In the garden this year our primroses have been flowering since before Christmas, but March has seen an explosion in the number of blooms produced over all.


My efforts of transplanting seedlings from front to back garden are paying off as there are now mounds of primroses multiplying in the meadow too. Whatever the weather, the ground looks like it is covered in a carpet of sunshine.


I’ve been moving lots of self-seeded hellebores from the bark chipping path in the front garden to new permanent homes in the borders. These seedlings are showing up in various shades of pink, from parent clumps on either side of the path, white on one side and deep plum on the other. I love them, especially the plum colour, but they are all plain and single. I felt that it was time to diversify.

So last spring I bought two new ones (Helleborus × hybridus ‘Harvington pink speckled’ and ‘Harvington cream speckled’). Unfortunately, the pots fell over in the car on the way home and both ended up pretty battered. In fact, the pink was snapped off. I wasn’t sure that the damaged crowns would survive. Well happily, they have come back (if not bulked up) and I am optimistic for more flower spikes next year. This year I am on the look out for a double yellow. Imagine the variety in the self-seeds in the path in a few years time!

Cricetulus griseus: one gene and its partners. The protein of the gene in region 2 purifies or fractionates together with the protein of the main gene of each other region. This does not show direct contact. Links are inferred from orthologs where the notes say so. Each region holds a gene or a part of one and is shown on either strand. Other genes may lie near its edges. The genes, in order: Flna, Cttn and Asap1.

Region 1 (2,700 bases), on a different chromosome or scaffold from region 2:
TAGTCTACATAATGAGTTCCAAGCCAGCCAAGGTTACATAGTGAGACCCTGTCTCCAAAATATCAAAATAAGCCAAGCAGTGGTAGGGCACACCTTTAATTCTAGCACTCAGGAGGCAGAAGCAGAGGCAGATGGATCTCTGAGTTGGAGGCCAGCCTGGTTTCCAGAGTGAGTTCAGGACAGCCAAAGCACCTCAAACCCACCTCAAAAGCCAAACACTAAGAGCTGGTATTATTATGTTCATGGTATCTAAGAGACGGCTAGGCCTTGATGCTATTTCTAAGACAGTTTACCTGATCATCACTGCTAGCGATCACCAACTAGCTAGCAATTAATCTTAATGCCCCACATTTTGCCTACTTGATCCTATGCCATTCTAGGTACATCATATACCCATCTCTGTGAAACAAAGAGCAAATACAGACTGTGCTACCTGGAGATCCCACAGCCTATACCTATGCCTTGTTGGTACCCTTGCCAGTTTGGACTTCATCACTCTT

Species Tulips

As March has progressed these have taken over from the crocuses in providing open cups of nectar and pollen for the early insects. Tulipa ‘Hearts Delight’ is a favourite, with its red-marked leaves and rosy tipped petals, but there is nothing funnier than watching the buff-tailed bumblebees land on Tulipa turkestanica, since they dwarf the flowers and tip the whole spike over.


Last year I experimented with Muscari macrocarpum ‘Golden Fragrance’ and Muscari muscarimi (here) and they are coming up again, but aren’t out just yet. This year I am trying M. latifolium ‘Grape Ice’ and they are a big success. I particularly love their appearance when they are just about to open, clenched fists and sliding through colours look like samples on litmus paper. I imagine that they would look great in a posey with some Cerinthe major.



I visited Alan Shipp’s National collection of hyacinths last weekend and the scent was wonderful (future post), so hyacinth have to be in this month’s top picks. At home Hyacinth ‘Delft Blue’ remains a firm favourite, with it’s lovely two-tone bells: sky blue fading to purple. The fact that its blue shades are a particular bumblebee magnet adds to its charm. I would hate to be without them.


Hyacinth ‘Delft Blue’


Anemone blanda in shades of white and blue are irresistible. I tend to buy corms of the blue, but come spring can’t resist pots of white.

A. coronaria are just start to flower now too.